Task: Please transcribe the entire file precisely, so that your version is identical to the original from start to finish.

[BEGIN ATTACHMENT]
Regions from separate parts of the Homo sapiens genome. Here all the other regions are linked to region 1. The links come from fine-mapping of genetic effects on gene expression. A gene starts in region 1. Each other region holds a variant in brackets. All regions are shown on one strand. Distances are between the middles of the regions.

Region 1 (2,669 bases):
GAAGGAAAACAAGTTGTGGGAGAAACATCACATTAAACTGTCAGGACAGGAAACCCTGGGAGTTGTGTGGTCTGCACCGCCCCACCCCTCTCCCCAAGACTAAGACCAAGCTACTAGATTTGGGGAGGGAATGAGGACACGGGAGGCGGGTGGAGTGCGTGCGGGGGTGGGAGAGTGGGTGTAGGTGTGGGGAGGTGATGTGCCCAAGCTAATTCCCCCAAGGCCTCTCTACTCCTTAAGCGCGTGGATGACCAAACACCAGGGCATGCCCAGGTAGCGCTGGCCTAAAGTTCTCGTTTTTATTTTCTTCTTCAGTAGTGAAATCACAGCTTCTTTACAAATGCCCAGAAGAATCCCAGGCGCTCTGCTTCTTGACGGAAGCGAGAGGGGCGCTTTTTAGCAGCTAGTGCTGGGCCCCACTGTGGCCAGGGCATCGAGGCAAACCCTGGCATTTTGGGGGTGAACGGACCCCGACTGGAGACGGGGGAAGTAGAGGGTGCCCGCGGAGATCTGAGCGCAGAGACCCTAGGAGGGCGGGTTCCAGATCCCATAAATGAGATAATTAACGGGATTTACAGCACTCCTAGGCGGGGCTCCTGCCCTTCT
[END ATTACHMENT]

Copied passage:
Regions from separate parts of the Homo sapiens genome. Here all the other regions are linked to region 1. The links come from fine-mapping of genetic effects on gene expression. A gene starts in region 1. Each other region holds a variant in brackets. All regions are shown on one strand. Distances are between the middles of the regions.

Region 1 (2,669 bases):
GAAGGAAAACAAGTTGTGGGAGAAACATCACATTAAACTGTCAGGACAGGAAACCCTGGGAGTTGTGTGGTCTGCACCGCCCCACCCCTCTCCCCAAGACTAAGACCAAGCTACTAGATTTGGGGAGGGAATGAGGACACGGGAGGCGGGTGGAGTGCGTGCGGGGGTGGGAGAGTGGGTGTAGGTGTGGGGAGGTGATGTGCCCAAGCTAATTCCCCCAAGGCCTCTCTACTCCTTAAGCGCGTGGATGACCAAACACCAGGGCATGCCCAGGTAGCGCTGGCCTAAAGTTCTCGTTTTTATTTTCTTCTTCAGTAGTGAAATCACAGCTTCTTTACAAATGCCCAGAAGAATCCCAGGCGCTCTGCTTCTTGACGGAAGCGAGAGGGGCGCTTTTTAGCAGCTAGTGCTGGGCCCCACTGTGGCCAGGGCATCGAGGCAAACCCTGGCATTTTGGGGGTGAACGGACCCCGACTGGAGACGGGGGAAGTAGAGGGTGCCCGCGGAGATCTGAGCGCAGAGACCCTAGGAGGGCGGGTTCCAGATCCCATAAATGAGATAATTAACGGGATTTACAGCACTCCTAGGCGGGGCTCCTGCCCTTCT